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Linn Co and Vanguard Natural Resources: 2 High-Yield Stocks to Buy Today

Income investors looking to find high-quality, high-yield investments need not look no further than the energy sector, where America's energy boom is breaking records and making many company's vast and growing fortunes. This article highlights three oil and gas producers who have long track records of successfully growing their distributions and who have strong growth catalysts to continue doing so for many years to come.

Vanguard Natural Resources  (NASDAQ: VNR  ) , Linn Energy (NASDAQ: LINE  ) , and its non-MLP equivalent Linn Co (NASDAQ: LNCO  ) yield 8%, 9.3%, and 9.6% respectively, and each has strong growth catalysts that will not just maintain the current distributions but grow them strongly over the next decade.

Vanguard Natural Resources: king of natural gas 
Vanguard Natural Resources IPOed in 2007, and since then its proven itself a master at growing through acquisitions, 21 to be exact, totaling $3.4 billion.

Those acquisitions have allowed Vanguard to grow its reserves 2,627%, production 2,667%, and its distribution by 5.8% annually.

Vanguard has 1.8 trillion cubic feet equivalent of gas reserves, 66% of which is natural gas. Its latest acquisition, the $581 million Pinedale and Jonah gas fields in Wyoming, increased its reserves by 80% and production by 55% -- and it's 80% natural gas. Most energy producers are now turning toward higher-margin oil, but Vanguard Natural Resources is doubling down on gas, choosing to massively invest in the Pinedale and Jonah field with 6,000+ potential drilling sites. As I'll now explain, there is good reason for this. 

The Energy Information Administration (EIA) just reported that the US natural gas inventories are 40% below their five-year averages. 

The reason is low natural gas price causing the number of drilling rigs focused on gas to drop to unsustainable levels. In fact there are now five times as many oil rigs as gas rigs in the US.

This is a strong reason natural gas prices are likely to recover in the short-term. In the long term, gas exports are likely to raise the price and send Vanguard's cash flows and distribution soaring.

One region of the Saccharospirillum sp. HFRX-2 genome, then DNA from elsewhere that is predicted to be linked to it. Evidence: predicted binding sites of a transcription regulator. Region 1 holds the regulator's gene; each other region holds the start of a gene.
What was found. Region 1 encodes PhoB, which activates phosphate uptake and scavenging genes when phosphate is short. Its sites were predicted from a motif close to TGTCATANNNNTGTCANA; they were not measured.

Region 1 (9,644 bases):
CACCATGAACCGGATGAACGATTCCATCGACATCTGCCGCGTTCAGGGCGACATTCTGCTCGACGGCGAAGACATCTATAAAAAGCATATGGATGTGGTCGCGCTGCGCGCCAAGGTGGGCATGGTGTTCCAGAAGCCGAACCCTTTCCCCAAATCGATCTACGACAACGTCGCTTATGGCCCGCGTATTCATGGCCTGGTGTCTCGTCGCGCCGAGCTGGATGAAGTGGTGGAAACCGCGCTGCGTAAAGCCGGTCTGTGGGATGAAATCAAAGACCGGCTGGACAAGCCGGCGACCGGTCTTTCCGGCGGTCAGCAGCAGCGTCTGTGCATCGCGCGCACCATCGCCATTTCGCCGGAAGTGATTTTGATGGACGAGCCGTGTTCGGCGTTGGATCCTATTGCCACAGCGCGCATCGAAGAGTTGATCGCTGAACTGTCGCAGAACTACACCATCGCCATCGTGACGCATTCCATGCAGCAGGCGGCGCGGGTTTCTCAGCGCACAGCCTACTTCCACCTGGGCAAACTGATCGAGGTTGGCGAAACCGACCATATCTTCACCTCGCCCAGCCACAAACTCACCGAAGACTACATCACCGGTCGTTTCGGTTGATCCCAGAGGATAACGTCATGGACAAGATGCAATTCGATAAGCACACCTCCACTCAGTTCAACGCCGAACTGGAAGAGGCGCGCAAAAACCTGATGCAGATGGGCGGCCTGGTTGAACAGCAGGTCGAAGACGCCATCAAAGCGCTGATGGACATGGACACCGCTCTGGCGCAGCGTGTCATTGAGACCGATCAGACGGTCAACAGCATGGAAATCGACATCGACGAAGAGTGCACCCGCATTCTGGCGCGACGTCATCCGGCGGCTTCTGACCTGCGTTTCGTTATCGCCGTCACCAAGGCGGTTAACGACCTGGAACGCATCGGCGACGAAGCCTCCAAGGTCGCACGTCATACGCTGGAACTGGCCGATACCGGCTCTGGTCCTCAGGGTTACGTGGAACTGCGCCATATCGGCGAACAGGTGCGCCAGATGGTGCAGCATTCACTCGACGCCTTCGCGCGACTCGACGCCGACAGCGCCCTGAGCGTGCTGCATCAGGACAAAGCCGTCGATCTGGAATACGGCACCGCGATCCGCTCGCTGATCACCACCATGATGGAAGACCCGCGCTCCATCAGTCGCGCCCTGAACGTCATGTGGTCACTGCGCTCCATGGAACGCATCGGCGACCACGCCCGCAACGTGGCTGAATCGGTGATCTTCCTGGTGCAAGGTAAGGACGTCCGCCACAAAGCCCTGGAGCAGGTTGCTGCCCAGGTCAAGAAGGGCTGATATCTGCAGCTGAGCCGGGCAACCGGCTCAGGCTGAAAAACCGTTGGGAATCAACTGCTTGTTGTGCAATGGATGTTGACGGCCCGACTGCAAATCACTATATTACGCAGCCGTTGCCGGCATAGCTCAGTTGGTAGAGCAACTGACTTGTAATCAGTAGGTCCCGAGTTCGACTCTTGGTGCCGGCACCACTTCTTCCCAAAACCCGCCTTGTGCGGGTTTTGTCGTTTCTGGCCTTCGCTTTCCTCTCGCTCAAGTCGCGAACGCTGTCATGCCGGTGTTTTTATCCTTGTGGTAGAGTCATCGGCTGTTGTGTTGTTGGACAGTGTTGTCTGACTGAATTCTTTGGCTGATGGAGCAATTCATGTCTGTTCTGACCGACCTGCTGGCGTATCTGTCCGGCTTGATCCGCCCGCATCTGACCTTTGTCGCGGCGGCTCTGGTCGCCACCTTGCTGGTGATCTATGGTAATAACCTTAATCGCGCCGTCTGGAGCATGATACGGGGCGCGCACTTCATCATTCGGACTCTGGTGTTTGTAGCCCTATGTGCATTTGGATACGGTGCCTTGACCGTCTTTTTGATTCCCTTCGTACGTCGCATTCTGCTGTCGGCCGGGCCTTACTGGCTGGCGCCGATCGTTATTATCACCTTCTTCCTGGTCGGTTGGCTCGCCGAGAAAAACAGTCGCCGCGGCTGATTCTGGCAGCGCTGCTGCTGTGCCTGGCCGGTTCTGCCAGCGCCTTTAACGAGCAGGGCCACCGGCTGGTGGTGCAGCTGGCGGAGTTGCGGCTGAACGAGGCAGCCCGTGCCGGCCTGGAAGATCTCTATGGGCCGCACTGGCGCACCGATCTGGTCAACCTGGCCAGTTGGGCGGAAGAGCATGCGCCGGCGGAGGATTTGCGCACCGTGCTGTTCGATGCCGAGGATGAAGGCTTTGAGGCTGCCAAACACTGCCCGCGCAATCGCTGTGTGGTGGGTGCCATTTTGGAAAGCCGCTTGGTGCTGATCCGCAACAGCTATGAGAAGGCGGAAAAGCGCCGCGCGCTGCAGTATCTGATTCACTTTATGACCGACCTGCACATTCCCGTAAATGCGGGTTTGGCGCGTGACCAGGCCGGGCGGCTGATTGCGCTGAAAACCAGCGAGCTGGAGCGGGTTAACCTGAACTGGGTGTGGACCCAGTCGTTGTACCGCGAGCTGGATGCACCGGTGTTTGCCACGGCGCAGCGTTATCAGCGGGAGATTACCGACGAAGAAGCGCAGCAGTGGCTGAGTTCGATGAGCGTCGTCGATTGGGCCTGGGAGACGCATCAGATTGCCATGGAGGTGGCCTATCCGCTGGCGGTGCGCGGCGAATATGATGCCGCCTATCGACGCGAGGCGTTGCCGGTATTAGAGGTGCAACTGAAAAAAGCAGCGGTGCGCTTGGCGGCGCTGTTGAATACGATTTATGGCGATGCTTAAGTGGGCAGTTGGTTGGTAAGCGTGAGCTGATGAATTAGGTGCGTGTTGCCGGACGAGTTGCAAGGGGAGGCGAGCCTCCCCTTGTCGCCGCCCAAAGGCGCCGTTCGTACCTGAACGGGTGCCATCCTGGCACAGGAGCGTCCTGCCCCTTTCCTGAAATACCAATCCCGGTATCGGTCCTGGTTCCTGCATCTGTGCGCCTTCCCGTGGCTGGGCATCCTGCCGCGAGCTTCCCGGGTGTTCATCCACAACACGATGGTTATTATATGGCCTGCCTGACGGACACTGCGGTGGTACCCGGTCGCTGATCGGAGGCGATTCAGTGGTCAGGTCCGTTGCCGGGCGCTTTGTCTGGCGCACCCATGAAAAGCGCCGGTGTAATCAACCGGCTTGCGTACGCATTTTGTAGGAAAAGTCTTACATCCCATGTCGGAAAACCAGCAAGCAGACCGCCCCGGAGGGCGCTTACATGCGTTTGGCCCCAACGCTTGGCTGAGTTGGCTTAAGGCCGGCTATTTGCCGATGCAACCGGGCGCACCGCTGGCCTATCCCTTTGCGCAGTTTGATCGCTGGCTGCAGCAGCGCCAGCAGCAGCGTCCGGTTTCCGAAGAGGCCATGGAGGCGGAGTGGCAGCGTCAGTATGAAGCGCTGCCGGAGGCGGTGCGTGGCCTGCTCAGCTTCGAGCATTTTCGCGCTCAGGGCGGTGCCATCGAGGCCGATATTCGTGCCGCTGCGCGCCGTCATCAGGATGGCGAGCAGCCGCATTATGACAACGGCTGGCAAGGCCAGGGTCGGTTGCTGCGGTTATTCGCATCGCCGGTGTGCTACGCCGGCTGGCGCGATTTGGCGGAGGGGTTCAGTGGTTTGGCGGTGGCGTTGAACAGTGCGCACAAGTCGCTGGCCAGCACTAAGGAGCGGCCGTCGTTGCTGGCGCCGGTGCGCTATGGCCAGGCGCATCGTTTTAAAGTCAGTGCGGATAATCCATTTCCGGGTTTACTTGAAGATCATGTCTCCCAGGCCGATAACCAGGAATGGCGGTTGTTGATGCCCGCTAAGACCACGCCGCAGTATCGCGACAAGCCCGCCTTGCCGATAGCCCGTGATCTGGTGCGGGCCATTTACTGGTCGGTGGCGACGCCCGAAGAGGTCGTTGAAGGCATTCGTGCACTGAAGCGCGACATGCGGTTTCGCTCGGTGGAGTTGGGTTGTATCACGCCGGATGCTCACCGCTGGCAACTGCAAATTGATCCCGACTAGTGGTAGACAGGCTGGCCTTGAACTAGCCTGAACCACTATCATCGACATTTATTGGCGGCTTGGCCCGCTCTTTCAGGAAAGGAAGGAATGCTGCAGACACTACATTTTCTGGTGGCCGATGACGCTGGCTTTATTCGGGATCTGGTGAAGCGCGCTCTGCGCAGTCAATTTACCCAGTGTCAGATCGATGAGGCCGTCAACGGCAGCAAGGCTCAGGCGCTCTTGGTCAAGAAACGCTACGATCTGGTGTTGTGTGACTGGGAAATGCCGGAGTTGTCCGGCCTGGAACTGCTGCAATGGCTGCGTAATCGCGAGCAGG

Through April the Department of Energy has approved six LNG (liquefied natural gas) export terminals capable of exporting 9.3 billion cubic feet/day (bcf/d) of gas, about the same capacity as Qatar, which is one of the largest LNG producers on earth. However, the total amount of US LNG export capacity awaiting approval is 30.55 bcf/d, which represents 42% of current production.  

Even if none of the additional LNG terminal get approved, by 2024 the approved terminals are expected to export 10% of projected US gas production, resulting in higher prices that will help Vanguard's profitability and provide cash flows to grow the distribution. Further help will come from gas exports to Mexico, which the EIA believes will increase 300% by 2040. However, there is another growth catalyst that I would like to bring to your attention -- Vanguard's Permian assets. 

The Permian Basin has been in the news a lot recently, what with its 75 billion barrels of recoverable oil (estimate is up 50% since 2013) and being the basis of major oil deals for Linn Energy. Vanguard owns 94,231 net acres of Permian land, containing 42.3 million barrels equivalent of oil and making up 14% of its reserves. With a 9.1% annual depletion rate compared to some shale wells that report 90% declines, Vanguard may be able to use these valuable acres as currency for major accretive acquisitions in the future.

Linn Energy: latest deals set it up for major distribution growth
Linn Energy had a rough 2013:

LINE Total Return Price Chart
LINE Total Return Price data by YCharts